What would a summer be without a release from DJ Khaled who took the genre started by DJ Clue, and has run it to new heights. He has once again put together a mix tape of the South's hottest artists and attempted to draw some singles out of the deal and make the legit money instead of releasing mix tapes like fellow counterpart DJ Drama. As usual, there isn't an overall theme but let's dive right into my review of DJ Khaled's Kiss the Ring.
The album starts off with "Shout out to The Streets" with the new heavywweight in the game, Meek Mill, Khaled's own Ace Hood, and from nowhere, there is a return of Plies. The beat isn't bad and Mill drops a quick but energetic verse. Plies is wha you would expect as is Ace Hood. "Bitches and Bottles" features Wayne and TI, and unfortunately Future. TI has the best verse, Wayne does the normal and Future....let's just move on. Rick Ross and Kanye West hold down "I Wish You Would" where someone must have left the auto tune feature on when Kanye hit the booth. His verse is weird since he starts off with some street type of stuff that doesn't really fit his persona. Then there is the lead single, "Take it to the Head" with Chris Brown, Nicki Minaj, Ross and Lil Wayne.
In a track featuring the 'young stars' which could be one of the better ones on the album, even though it features J. Cole, is "They Ready" which also features Big K.r.i.t. and Kendrick Lamar. This is followed immediately by one of the worst, "I'm So Blessed" with T-pain handling hook duties and being teamed up with Big Sean, Wiz Khalifa, and Ace Hood. The hook is annoying and Big Sean and Wiz aren't ever worth listening to. Khaled tries to appeal to the underground more lyrical hip-hop fan with the DJ Premier produced "Hip-Hop" with Scarface and Nas and the tired concept of Hip-hop as a woman, though Nas' verse has some interesting wordplay. It's the idea i'm bored with. "I did it for my Dawgz" features Ross yet again, as well as Meek Mill, French Montana, and Jadakiss who is still struggling to hold on to relevance. 2 Chainz only shows up on "I Don't See Em" with Ace Hood and Birdman, which only serves to make Ace looks better. "Don't Pay 4 It" is about not paying for sex and features Wale, Tyga, Mack Maine and Kirko Bangz. Good for Wale I have to say. Then there is "Suicidal Thoughts" with Mavado before the album ends with an "outro" where Khaled spits and I wonder who wrote this verse for him. Ace Hood also gets another chance to shine and also has a solo bonus track as does Mavado.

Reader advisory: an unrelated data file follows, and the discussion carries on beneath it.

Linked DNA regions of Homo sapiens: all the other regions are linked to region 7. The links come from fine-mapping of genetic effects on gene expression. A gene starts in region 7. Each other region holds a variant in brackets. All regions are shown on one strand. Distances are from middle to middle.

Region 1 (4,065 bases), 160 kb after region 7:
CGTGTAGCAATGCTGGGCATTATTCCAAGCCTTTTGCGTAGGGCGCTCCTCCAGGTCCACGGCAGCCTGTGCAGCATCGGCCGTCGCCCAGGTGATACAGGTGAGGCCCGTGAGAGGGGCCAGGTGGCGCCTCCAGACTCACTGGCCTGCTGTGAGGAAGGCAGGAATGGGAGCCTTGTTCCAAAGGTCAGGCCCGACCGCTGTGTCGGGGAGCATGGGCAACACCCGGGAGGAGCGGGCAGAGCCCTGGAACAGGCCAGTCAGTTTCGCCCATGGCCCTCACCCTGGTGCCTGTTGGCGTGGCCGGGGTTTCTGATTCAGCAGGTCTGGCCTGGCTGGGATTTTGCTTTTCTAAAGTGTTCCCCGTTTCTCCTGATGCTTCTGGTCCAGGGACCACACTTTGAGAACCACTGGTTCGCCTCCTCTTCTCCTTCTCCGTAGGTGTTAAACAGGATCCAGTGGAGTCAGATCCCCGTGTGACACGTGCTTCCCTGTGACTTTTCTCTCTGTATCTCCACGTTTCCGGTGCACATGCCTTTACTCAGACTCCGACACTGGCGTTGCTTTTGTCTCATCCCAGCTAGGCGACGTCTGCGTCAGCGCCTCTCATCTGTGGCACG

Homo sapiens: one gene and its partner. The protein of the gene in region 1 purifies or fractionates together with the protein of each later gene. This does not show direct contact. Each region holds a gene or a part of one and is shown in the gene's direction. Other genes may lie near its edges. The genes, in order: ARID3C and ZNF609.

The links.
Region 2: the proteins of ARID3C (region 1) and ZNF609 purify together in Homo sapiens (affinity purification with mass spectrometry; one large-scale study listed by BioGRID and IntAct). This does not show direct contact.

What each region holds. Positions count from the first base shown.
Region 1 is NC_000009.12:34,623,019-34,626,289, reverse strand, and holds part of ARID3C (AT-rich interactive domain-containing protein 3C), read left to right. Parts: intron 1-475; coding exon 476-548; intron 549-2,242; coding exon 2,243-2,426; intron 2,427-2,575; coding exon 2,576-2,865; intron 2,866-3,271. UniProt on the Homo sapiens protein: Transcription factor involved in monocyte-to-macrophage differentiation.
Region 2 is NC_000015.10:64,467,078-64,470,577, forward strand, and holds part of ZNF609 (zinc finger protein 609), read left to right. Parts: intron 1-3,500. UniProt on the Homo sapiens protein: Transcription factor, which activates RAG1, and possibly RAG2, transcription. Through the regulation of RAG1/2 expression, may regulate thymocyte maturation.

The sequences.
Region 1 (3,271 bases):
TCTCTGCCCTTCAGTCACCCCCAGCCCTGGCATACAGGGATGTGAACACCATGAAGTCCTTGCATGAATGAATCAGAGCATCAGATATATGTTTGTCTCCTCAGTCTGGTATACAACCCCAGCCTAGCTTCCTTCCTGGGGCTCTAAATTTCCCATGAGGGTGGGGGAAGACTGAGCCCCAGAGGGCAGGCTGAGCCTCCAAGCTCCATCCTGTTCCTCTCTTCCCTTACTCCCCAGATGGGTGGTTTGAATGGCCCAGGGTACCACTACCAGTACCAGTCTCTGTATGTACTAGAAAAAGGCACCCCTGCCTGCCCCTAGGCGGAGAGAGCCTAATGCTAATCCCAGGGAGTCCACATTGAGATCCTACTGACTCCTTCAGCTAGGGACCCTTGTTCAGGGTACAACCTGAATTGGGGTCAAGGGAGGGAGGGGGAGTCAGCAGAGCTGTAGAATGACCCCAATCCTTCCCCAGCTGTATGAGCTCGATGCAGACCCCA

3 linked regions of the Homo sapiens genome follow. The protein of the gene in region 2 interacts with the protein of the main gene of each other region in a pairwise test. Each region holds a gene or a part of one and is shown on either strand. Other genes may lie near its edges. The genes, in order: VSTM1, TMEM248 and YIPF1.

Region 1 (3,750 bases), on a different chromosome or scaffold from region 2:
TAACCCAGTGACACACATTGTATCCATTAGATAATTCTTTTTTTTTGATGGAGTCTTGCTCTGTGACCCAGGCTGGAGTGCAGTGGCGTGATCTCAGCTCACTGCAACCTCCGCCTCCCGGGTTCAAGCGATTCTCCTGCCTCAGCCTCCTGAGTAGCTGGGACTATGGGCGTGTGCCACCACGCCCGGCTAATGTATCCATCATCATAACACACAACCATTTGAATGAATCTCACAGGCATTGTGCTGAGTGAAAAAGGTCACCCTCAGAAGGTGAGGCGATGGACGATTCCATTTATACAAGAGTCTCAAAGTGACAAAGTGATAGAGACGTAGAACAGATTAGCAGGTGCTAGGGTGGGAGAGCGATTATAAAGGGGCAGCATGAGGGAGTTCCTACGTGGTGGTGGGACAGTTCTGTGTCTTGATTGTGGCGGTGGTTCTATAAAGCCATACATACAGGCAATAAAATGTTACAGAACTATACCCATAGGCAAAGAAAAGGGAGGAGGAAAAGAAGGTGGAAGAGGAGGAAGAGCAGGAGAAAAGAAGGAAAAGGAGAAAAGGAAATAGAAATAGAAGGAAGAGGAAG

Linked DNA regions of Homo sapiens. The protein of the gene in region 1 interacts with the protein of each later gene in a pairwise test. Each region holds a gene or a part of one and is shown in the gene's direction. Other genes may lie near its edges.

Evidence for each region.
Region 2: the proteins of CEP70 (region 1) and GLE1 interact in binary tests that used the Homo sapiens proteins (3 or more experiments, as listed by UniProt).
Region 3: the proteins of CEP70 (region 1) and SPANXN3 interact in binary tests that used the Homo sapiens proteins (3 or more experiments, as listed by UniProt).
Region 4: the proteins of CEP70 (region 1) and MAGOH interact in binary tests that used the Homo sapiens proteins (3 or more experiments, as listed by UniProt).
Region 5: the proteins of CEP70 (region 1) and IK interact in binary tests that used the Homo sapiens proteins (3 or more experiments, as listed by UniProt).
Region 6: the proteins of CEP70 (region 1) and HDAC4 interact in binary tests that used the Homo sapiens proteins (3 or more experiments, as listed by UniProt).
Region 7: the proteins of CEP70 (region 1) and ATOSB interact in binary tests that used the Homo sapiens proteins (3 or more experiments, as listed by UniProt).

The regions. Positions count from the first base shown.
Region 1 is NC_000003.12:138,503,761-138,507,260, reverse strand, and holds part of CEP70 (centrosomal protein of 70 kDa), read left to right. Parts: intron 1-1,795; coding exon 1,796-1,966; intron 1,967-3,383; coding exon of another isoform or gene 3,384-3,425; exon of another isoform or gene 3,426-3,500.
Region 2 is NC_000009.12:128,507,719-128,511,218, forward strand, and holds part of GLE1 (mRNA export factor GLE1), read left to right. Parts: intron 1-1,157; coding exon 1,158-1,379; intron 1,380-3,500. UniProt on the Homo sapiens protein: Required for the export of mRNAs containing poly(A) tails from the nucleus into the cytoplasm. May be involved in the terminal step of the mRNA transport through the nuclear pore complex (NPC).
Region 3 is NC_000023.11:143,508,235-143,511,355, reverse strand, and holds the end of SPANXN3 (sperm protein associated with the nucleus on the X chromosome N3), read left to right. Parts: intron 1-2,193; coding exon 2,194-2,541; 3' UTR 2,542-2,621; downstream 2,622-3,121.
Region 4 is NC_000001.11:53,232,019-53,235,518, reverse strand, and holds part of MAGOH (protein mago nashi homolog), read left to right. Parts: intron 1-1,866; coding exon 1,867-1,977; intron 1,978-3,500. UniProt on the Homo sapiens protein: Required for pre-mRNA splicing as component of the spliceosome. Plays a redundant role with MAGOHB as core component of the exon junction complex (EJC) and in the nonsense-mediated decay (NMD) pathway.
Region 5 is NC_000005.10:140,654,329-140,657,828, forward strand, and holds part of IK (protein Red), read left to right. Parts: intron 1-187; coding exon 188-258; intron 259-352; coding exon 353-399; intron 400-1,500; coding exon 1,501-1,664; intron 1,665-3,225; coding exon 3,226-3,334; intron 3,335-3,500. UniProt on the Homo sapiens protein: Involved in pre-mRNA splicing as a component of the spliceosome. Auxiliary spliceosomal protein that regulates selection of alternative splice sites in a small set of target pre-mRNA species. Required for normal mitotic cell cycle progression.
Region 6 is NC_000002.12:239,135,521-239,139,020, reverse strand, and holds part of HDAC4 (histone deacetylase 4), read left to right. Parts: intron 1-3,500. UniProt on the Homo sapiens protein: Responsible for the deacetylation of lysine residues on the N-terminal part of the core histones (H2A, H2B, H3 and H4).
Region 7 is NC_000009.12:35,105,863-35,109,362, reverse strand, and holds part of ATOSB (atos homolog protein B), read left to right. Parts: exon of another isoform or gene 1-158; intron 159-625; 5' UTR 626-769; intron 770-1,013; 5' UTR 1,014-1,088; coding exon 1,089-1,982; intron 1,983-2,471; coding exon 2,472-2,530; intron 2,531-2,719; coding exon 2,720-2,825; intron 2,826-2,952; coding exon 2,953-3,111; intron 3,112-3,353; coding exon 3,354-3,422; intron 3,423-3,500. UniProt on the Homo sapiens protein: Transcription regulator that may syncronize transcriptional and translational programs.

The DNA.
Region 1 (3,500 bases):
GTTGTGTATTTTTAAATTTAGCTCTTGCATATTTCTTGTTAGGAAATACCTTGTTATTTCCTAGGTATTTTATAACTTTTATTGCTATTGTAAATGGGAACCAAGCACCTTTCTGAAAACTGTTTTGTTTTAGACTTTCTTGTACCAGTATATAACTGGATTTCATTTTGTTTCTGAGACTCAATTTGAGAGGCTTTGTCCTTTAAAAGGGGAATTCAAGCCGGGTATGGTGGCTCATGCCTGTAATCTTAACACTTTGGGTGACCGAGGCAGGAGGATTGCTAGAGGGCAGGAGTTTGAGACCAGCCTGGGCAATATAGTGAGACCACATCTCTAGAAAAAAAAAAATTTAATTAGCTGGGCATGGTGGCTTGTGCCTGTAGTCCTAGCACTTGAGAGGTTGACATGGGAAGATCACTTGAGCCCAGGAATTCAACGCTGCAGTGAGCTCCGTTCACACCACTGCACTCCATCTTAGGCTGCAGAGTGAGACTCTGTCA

I must say Khaled supports his artists since he makes sure that both Ace and Mavado get some starring roles, especially Ace who is on more songs than anyone else. However, these Khaled albums are getting worse every year. They are just a bunch of songs and when you put that together with the fact most of these other artists are dropping mix tapes and albums constantly, the novelty of these songs have all worn off. There isn't anything that stands out and the sounds are all the generic ones of today and end up running together. If you must buy everything that comes out, you might as well get this for some mind numbing music ont he way to the club, but you have better options. Rating: 2/5